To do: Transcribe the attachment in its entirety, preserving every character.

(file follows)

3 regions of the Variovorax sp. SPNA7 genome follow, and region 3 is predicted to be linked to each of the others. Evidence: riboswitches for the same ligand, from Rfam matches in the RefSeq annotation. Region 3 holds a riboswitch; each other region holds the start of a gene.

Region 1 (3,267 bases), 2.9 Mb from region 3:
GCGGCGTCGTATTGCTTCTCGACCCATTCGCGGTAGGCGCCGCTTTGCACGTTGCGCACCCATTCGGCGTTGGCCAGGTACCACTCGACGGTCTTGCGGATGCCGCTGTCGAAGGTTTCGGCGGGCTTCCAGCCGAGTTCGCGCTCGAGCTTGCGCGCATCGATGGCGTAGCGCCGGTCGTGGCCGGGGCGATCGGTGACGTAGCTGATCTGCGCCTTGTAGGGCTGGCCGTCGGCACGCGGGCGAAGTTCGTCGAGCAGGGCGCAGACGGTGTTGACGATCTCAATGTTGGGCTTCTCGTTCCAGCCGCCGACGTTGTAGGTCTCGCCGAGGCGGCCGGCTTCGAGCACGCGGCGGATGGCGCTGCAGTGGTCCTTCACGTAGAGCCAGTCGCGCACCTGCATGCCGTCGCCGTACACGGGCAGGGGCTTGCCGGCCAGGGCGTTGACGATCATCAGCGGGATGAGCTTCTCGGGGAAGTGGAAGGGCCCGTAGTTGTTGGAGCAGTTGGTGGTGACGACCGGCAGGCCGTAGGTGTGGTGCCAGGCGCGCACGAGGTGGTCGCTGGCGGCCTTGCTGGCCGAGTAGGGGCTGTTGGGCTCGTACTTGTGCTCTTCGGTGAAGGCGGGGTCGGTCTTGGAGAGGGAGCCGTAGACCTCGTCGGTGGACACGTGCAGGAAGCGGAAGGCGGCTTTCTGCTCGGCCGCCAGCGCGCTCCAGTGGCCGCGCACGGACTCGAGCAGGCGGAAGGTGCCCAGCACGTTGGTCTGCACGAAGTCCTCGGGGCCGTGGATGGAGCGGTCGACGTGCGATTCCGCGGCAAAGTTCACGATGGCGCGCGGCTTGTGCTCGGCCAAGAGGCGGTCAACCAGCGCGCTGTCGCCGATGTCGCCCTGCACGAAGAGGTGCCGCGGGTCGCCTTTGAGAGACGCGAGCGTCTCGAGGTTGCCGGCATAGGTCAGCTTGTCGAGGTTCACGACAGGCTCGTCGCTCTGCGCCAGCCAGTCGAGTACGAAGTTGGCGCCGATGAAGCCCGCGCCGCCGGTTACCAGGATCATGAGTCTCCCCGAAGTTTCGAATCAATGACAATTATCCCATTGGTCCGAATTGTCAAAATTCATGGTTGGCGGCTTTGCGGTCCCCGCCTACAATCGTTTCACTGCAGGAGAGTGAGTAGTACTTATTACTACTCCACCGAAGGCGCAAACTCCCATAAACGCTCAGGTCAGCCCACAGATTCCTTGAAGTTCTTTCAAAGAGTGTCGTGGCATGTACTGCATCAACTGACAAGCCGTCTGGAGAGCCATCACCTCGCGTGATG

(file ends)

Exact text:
3 regions of the Variovorax sp. SPNA7 genome follow, and region 3 is predicted to be linked to each of the others. Evidence: riboswitches for the same ligand, from Rfam matches in the RefSeq annotation. Region 3 holds a riboswitch; each other region holds the start of a gene.

Region 1 (3,267 bases), 2.9 Mb from region 3:
GCGGCGTCGTATTGCTTCTCGACCCATTCGCGGTAGGCGCCGCTTTGCACGTTGCGCACCCATTCGGCGTTGGCCAGGTACCACTCGACGGTCTTGCGGATGCCGCTGTCGAAGGTTTCGGCGGGCTTCCAGCCGAGTTCGCGCTCGAGCTTGCGCGCATCGATGGCGTAGCGCCGGTCGTGGCCGGGGCGATCGGTGACGTAGCTGATCTGCGCCTTGTAGGGCTGGCCGTCGGCACGCGGGCGAAGTTCGTCGAGCAGGGCGCAGACGGTGTTGACGATCTCAATGTTGGGCTTCTCGTTCCAGCCGCCGACGTTGTAGGTCTCGCCGAGGCGGCCGGCTTCGAGCACGCGGCGGATGGCGCTGCAGTGGTCCTTCACGTAGAGCCAGTCGCGCACCTGCATGCCGTCGCCGTACACGGGCAGGGGCTTGCCGGCCAGGGCGTTGACGATCATCAGCGGGATGAGCTTCTCGGGGAAGTGGAAGGGCCCGTAGTTGTTGGAGCAGTTGGTGGTGACGACCGGCAGGCCGTAGGTGTGGTGCCAGGCGCGCACGAGGTGGTCGCTGGCGGCCTTGCTGGCCGAGTAGGGGCTGTTGGGCTCGTACTTGTGCTCTTCGGTGAAGGCGGGGTCGGTCTTGGAGAGGGAGCCGTAGACCTCGTCGGTGGACACGTGCAGGAAGCGGAAGGCGGCTTTCTGCTCGGCCGCCAGCGCGCTCCAGTGGCCGCGCACGGACTCGAGCAGGCGGAAGGTGCCCAGCACGTTGGTCTGCACGAAGTCCTCGGGGCCGTGGATGGAGCGGTCGACGTGCGATTCCGCGGCAAAGTTCACGATGGCGCGCGGCTTGTGCTCGGCCAAGAGGCGGTCAACCAGCGCGCTGTCGCCGATGTCGCCCTGCACGAAGAGGTGCCGCGGGTCGCCTTTGAGAGACGCGAGCGTCTCGAGGTTGCCGGCATAGGTCAGCTTGTCGAGGTTCACGACAGGCTCGTCGCTCTGCGCCAGCCAGTCGAGTACGAAGTTGGCGCCGATGAAGCCCGCGCCGCCGGTTACCAGGATCATGAGTCTCCCCGAAGTTTCGAATCAATGACAATTATCCCATTGGTCCGAATTGTCAAAATTCATGGTTGGCGGCTTTGCGGTCCCCGCCTACAATCGTTTCACTGCAGGAGAGTGAGTAGTACTTATTACTACTCCACCGAAGGCGCAAACTCCCATAAACGCTCAGGTCAGCCCACAGATTCCTTGAAGTTCTTTCAAAGAGTGTCGTGGCATGTACTGCATCAACTGACAAGCCGTCTGGAGAGCCATCACCTCGCGTGATG